FacebookTwitterRedditEmail

Labor Opponents of Single Payer Don’t  Speak For Low Wage Union Members

As popular support grows for replacing private insurance plans with Medicare for All, critics of the single-payer approach have been playing up the fact that some top union officials, and their political allies, don’t want to do away with job-based medical coverage.

“There’s no question that ultimately we need to establish a single payer system,” says national AFL-CIO President Richard  Trumka. “But there has to be a role for those hard-fought-for, high-quality plans that we’ve negotiated.” Echoing Trumka in Democratic primary debates, former Vice-President Joe Biden, tells labor audiences that, “if you have a generous union-backed plan and you have given up union wages to get that plan, you can keep it.”

Harold Schaitberger,  leader of the International Association of Fire Fighters, has even suggested that his union, which backs Biden now, might not support a Democratic presidential candidate who favors Medicare for All. Says Shaitberger: “We’d be very troubled with any nominee who advocates for the elimination of private employer or negotiated plans.”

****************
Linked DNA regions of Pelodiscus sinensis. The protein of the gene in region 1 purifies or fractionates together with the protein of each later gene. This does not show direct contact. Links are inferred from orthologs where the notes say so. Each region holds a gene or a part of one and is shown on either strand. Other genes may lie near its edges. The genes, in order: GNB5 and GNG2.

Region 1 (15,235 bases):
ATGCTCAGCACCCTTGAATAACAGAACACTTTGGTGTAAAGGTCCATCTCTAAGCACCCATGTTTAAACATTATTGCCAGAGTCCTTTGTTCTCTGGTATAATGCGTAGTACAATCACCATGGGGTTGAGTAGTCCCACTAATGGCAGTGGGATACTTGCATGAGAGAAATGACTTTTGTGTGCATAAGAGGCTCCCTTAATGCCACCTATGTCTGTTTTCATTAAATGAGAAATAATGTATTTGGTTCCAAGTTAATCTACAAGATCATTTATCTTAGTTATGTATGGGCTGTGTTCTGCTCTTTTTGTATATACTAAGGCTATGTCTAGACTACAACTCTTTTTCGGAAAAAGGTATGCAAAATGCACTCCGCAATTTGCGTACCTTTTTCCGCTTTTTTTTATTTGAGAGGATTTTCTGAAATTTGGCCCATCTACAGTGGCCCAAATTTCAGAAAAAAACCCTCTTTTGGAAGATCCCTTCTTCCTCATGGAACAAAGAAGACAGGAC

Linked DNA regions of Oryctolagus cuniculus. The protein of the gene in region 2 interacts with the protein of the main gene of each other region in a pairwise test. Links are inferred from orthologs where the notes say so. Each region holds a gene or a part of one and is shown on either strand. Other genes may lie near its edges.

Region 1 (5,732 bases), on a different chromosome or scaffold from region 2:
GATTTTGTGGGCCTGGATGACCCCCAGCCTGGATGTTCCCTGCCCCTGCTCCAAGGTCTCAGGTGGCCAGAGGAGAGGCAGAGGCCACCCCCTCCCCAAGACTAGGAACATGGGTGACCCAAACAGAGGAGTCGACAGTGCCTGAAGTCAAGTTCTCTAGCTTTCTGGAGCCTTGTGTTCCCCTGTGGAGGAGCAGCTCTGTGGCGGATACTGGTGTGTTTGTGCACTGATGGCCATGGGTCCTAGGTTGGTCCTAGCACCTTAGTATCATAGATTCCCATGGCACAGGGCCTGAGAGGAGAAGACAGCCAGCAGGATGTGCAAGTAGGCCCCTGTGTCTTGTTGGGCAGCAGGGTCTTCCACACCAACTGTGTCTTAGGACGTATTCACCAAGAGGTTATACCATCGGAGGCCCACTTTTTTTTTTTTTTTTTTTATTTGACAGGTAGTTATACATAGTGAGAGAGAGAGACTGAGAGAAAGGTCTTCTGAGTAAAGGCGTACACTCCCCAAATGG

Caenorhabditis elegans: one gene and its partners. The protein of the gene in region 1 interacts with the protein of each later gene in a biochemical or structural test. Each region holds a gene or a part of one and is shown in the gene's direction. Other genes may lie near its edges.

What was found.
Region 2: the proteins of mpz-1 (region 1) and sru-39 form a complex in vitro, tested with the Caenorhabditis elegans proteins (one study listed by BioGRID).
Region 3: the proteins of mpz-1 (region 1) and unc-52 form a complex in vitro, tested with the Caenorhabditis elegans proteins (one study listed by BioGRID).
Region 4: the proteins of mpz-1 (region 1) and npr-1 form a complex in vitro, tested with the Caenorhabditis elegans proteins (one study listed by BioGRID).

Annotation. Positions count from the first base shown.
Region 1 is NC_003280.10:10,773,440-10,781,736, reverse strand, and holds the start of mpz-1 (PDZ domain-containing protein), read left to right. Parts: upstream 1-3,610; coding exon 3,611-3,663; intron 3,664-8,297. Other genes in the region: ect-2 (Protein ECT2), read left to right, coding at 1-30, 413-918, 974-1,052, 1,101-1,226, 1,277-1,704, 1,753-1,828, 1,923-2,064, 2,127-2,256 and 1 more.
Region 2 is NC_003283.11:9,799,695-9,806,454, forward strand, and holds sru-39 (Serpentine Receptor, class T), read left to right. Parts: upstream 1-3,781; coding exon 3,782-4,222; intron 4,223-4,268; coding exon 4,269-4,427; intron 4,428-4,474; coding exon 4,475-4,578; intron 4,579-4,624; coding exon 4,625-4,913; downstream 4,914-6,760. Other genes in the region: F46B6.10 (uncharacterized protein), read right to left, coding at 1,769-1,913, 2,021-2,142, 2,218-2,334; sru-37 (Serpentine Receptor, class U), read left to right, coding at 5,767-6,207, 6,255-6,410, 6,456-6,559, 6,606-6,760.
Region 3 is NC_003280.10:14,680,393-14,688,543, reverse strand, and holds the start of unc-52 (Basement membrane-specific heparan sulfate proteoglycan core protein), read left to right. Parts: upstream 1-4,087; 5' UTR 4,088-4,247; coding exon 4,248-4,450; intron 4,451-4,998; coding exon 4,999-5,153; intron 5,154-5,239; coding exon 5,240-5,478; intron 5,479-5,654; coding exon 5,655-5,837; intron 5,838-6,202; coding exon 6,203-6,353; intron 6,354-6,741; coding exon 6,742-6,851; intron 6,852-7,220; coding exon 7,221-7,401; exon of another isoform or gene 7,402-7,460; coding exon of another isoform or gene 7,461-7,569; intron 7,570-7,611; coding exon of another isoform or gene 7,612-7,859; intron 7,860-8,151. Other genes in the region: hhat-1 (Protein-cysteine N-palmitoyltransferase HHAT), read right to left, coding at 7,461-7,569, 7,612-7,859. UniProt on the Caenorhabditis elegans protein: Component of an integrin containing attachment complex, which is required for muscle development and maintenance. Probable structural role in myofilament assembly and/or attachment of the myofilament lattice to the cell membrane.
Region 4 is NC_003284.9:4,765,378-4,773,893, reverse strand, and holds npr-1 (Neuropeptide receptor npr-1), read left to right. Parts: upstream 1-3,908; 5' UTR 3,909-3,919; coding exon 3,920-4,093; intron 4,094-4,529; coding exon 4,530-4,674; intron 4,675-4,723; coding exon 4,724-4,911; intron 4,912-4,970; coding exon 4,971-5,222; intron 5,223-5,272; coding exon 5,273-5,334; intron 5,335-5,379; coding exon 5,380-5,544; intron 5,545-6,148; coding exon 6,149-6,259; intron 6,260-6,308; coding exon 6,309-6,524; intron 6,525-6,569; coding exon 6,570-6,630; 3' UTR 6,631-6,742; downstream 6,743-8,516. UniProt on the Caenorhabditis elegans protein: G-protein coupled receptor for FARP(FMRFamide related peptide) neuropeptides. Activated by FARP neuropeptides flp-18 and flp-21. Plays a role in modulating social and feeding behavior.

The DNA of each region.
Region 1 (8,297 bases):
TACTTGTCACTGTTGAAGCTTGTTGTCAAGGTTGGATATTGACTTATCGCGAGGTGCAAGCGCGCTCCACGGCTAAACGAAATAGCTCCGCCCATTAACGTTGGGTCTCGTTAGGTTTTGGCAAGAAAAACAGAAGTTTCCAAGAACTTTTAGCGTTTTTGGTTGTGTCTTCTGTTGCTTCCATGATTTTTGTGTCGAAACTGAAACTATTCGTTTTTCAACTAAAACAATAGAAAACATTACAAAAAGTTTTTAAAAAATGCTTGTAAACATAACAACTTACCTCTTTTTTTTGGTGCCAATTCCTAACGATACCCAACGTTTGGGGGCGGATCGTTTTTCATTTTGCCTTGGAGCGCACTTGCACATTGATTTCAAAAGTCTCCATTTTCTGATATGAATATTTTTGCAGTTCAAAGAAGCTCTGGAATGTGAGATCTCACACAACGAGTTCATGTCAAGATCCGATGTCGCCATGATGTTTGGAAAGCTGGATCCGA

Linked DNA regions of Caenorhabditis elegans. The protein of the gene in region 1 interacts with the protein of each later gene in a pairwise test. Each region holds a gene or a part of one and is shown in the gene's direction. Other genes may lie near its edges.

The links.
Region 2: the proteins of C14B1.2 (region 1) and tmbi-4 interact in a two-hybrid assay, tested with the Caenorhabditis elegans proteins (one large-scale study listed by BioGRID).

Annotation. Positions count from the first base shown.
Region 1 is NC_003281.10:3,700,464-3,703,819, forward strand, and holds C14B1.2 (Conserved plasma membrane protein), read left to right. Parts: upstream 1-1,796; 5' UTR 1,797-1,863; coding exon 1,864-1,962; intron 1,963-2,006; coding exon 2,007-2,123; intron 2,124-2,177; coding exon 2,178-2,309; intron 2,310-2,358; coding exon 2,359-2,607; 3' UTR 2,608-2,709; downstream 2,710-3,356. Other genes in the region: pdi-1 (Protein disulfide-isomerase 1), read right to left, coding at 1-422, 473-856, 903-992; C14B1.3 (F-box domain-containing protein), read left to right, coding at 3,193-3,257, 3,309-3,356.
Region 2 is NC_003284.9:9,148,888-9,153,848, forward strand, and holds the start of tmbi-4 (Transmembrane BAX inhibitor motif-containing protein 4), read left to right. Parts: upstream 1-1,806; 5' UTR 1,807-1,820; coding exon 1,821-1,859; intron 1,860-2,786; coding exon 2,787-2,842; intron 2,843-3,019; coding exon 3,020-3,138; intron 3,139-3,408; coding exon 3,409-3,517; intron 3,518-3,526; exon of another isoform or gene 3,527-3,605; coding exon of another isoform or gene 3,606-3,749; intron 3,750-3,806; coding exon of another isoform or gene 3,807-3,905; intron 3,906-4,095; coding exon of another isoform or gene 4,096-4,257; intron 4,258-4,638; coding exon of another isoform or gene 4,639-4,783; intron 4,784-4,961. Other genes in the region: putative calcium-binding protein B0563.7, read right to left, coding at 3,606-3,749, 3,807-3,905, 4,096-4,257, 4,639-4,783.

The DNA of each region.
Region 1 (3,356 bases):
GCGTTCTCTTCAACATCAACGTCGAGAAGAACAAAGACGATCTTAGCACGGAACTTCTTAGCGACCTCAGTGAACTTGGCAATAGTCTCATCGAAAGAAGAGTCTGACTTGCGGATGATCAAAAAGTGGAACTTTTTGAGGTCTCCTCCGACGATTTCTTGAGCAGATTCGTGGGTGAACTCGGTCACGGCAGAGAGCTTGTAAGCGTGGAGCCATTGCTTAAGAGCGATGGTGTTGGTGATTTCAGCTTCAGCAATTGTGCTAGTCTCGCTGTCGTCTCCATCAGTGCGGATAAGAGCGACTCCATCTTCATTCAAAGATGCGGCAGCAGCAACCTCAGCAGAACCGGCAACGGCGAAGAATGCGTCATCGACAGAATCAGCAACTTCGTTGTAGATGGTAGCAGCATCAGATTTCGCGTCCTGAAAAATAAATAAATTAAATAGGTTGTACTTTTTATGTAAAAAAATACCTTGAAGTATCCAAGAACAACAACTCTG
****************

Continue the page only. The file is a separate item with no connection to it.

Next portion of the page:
Maybe these statements do reflect the concerns of some higher paid workers with more “generous union-backed plans.” But they are out of touch with the needs of lower-wage workers whose employers offer health insurance plans that are completely unaffordable and inadequate.

I can personally attest that the union I work for is constantly waging “hard fought” battles to secure “high quality plans” at several Bay Area nursing homes and hospitals. At these workplaces, our members, unlike most American workers, can collectively bargain about the amount of premium contributions, co-pays, and deductibles they are required to pay for doctor visits or hospital stays.

Bargaining Table Reality Check